Sexual and Physical Violence: Are Video Games to Blame?
Joshua.Smith | On 13, May 2013
My family and I lived on the third floor of an apartment building. With only one parent working, times were tough. It’s not as if we were facing some of the economic troubles lots of families see today but we were on a tight budget. At six years old, I didn’t know any of that but one thing I did know was I wanted a Nintendo Entertainment System and we didn’t have one…but our neighbor did.
Nintendo was the tool he used to lure me in and sexually abuse me.
Warning: The following recaps a personal experience with child sexual abuse.
I spent a lot of time with the neighborhood kids and one of them was the son of my attacker. We were sitting around watching the two eldest boys take turns playing Kung Fu. The younger ones of us were getting antsy to try the game. My attacker asked me into his bedroom so we “could play a game.” Already going out of my mind to get an opportunity for some 8-bit action, I eagerly agreed, thinking another console was in the other room. As we entered, I was old enough to know we weren’t going to be playing a video game but a very different type of game.
It didn’t escalate too far thankfully because I felt uncomfortable and really had to pee, putting a halt to all of his disgusting acts. I remember walking out of the room, him close behind me, on my way to the bathroom. As we exited, someone who I assumed was the mother of my attacker’s son walked into the apartment. I can still see the look of confusion and accusation on her face. It struck me as odd, even as a six year old.
I remember next to nothing about any of the boys. I only vaguely remember the attacker but the details of the event are as vivid today, 25 years later, as they were when the event occurred.
“Mom,” I said, as she made my sister and me our dinner, “I have to tell you something and I don’t want you to get mad at me.” I was ashamed and I was worried my mother would be upset at me. Like I had done something wrong. She assured me, as any parent should, I could tell her anything.
“Our neighbor had S-E-X with me,” I said.
Mom was floored.
Of course, the man didn’t actually have intercourse with me but as a child who barely understood his own anatomy, being forced to look at and touch another person’s was essentially S-E-X. That was the one and only time it happened to me but unfortunately for the other boys they weren’t as lucky. It became known that the three others were routinely abused by this predator, with photos of most instances being kept by the man.
The three other boys were afraid to testify against him, leaving only me. He ended up being put in prison for his acts and, some years later, when I was a senior in high school, my father called me into the living room to explain the predator was getting out. I remember him asking me, “Does that make you feel scared?” It didn’t. I had only recently begun talking about it to some of my friends who, to their credit, acted as if it didn’t matter. And honestly, it didn’t matter, not to them. The abuse didn’t shape me as an individual, nor did it deter me from pursuing my love of video games. It was an event that happened, one I can’t change, but one that has stuck with me for my entire life.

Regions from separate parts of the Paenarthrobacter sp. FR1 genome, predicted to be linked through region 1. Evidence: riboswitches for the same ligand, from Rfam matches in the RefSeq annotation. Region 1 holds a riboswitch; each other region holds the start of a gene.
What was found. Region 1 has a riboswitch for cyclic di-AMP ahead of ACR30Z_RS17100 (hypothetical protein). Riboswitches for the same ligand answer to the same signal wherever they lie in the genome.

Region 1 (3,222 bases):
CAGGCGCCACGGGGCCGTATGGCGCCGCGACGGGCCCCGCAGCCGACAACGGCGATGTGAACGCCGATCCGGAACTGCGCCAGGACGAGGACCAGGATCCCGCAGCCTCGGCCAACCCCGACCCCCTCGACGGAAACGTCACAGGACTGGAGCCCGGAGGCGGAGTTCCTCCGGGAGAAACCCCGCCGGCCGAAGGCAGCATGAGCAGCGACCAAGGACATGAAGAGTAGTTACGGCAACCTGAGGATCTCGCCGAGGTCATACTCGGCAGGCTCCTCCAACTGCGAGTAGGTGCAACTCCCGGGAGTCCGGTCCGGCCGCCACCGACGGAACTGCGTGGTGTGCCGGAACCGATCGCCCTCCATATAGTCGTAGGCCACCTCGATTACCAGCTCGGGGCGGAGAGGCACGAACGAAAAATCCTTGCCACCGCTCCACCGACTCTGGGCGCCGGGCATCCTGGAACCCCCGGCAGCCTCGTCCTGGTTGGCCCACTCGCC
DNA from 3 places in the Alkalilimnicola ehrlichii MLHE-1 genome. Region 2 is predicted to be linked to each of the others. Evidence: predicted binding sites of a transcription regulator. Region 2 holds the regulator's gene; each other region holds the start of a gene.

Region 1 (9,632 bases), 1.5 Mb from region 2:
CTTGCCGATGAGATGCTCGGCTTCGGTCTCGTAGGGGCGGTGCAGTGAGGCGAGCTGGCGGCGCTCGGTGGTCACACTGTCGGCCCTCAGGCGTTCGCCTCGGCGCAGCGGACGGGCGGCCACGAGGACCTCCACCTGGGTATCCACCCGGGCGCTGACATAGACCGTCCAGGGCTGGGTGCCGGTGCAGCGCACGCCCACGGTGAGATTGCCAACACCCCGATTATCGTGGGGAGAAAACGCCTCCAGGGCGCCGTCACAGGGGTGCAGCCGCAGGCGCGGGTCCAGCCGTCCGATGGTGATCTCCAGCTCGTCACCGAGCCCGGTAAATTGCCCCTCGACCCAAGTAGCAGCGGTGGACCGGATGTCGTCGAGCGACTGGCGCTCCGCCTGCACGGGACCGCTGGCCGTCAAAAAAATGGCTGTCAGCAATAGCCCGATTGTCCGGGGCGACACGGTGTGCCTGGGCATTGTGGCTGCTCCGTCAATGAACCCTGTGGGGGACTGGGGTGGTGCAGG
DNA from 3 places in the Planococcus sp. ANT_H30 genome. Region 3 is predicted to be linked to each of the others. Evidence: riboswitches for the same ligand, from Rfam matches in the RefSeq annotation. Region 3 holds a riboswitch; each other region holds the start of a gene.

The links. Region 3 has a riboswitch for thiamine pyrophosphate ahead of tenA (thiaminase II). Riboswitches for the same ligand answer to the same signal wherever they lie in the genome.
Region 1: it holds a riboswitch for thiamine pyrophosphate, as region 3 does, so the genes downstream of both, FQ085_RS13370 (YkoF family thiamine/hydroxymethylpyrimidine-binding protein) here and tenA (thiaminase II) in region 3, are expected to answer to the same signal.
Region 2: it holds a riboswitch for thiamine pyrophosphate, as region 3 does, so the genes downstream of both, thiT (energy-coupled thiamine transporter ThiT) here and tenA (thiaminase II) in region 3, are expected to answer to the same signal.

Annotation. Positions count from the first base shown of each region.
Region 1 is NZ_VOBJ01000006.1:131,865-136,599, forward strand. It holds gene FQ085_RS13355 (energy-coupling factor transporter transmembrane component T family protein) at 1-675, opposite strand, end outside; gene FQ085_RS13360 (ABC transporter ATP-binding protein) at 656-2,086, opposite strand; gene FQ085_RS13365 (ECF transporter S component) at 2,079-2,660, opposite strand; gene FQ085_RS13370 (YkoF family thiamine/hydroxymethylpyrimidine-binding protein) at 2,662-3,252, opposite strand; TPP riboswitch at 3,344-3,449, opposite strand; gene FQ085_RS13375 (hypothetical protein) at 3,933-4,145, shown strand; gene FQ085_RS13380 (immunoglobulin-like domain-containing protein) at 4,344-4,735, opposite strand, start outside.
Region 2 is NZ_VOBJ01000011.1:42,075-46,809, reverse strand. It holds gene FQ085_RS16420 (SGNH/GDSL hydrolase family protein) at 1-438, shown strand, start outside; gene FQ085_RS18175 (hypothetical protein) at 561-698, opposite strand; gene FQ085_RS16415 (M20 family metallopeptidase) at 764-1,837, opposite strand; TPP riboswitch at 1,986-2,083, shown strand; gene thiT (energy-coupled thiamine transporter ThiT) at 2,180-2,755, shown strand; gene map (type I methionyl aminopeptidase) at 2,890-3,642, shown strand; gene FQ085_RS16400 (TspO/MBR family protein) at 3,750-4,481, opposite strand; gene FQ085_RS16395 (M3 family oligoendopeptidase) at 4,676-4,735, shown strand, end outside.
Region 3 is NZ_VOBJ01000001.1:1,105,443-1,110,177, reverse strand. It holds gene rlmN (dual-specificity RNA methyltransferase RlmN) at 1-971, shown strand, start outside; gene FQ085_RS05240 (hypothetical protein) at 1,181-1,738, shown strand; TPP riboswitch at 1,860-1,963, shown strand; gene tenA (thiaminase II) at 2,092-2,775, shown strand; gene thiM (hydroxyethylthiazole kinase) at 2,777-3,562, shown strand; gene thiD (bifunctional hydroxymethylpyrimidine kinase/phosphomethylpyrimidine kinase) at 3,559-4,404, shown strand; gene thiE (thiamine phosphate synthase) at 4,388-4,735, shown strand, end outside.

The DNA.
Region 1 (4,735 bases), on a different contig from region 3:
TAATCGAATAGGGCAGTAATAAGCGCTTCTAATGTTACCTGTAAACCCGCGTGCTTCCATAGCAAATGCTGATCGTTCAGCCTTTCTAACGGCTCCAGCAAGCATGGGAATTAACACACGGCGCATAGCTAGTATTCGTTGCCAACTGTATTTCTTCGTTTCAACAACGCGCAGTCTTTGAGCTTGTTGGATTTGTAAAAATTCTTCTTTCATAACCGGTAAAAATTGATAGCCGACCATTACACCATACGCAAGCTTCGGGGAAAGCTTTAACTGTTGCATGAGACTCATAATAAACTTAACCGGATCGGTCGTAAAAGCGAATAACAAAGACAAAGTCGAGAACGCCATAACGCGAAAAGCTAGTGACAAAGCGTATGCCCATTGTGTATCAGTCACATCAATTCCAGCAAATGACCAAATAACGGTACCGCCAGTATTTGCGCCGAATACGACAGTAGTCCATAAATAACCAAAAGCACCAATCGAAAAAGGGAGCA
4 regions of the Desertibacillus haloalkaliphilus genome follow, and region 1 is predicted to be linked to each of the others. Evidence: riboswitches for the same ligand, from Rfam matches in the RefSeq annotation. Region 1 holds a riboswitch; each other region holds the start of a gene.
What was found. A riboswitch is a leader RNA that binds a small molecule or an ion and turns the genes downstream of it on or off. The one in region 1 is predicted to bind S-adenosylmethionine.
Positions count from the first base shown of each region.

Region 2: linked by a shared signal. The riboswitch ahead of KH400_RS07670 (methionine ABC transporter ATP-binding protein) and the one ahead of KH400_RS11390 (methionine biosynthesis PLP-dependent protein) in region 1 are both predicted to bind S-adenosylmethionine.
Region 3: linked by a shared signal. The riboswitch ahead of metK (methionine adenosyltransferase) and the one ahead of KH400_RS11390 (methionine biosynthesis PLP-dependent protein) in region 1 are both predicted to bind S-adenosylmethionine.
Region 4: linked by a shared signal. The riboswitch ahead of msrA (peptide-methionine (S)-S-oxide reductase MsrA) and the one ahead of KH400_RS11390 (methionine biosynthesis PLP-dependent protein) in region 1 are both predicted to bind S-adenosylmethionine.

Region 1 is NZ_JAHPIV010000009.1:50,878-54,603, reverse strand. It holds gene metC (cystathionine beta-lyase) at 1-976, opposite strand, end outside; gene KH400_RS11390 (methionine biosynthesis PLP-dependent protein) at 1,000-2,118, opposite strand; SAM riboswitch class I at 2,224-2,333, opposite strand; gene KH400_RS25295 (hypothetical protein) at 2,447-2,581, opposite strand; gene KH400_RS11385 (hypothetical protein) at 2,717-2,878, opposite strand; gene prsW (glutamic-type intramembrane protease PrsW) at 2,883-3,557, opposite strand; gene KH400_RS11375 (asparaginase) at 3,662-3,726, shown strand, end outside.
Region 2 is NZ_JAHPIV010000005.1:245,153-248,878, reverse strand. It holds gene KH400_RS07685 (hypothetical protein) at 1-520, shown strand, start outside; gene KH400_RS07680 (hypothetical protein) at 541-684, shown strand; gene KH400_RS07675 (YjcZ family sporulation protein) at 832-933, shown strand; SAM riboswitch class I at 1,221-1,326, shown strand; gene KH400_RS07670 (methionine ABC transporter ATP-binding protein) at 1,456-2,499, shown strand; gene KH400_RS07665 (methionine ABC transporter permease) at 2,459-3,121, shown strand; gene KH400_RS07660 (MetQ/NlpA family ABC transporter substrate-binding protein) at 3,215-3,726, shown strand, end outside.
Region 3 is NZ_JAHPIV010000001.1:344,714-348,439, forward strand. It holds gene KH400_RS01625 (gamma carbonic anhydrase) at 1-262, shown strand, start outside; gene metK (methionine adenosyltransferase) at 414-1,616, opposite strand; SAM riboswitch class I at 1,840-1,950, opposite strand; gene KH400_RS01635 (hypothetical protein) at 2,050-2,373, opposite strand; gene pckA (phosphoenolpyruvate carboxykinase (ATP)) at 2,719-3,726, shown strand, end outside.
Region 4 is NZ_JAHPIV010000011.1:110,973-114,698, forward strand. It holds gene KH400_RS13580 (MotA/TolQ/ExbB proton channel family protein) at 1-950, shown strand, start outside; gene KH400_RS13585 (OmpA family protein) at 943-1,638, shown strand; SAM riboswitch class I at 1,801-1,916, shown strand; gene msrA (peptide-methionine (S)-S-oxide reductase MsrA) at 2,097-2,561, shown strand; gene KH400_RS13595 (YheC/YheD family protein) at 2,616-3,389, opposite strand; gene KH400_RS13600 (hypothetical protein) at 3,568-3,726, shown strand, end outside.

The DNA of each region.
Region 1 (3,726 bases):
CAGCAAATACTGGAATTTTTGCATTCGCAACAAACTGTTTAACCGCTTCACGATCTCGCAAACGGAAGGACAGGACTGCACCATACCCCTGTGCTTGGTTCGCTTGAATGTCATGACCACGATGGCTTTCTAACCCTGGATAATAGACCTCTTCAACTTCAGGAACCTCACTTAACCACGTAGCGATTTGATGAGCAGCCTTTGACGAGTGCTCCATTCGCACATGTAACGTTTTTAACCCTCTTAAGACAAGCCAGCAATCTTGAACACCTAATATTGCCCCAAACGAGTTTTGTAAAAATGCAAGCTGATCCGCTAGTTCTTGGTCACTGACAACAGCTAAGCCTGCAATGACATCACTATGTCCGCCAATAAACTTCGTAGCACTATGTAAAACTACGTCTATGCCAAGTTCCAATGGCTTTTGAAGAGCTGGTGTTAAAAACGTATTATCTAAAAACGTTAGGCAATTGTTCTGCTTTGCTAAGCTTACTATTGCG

The answer is staring us in the face: society is messed up.
Right now you’re probably asking yourself, “What does this have to do with video games?” My love of video games is what this sexual deviant used to lure me in. It was his trap to get children into his den of evil. I sit here, a member of the media who has specialized in video games, and I see a constant barrage of negativity from those who don’t understand games. Some politicians want to regulate them and some parents want to ban them but the majority of people simply don’t understand a simple fact: It’s not video games that are shaping society, it’s society that shapes video games.
If anyone could make an argument that video games engender sexual assault, it would be me. It was my love of the pixels which caused me to run blindly into a dark bedroom of a disgusting individual. I don’t blame Nintendo. How could I? I’m a rational individual who understands video games are a form of entertainment not a cog that turns the wheel of society.
There are people who want to see the world suffer; it’s that simple. Sexual assault, gun violence, spousal abuse…none of it is caused by one specific thing and by placing blame on one thing, we’re putting a band-aid on a bullet-wound. As soon as another incident pops up, the blame gets moved to another subject. Some might think it’s a stretch to go from my own sexual abuse to the violence vs. video games debate. It is. It’s as ridiculous as assuming video games are the cause of violence.
If you take one thing away from this article, don’t let it be that I’m a survivor of sexual abuse.
Instead, understand that there is no one thing that has caused the issues we’re seeing in the media on a constant basis. It’s not Call of Duty that is poisoning our children’s minds. It’s not the second amendment that is causing gun violence. It’s us — all of us. We can’t change society in one fell swoop, a fact our government, regardless of party, would do well to note. I’m not saying I forgive the man who perpetrated the crime against me. But I hope he received some sort of help because if not, if he ends up assaulting another innocent little boy, that boy may not be as stable as I am — and the circle starts anew.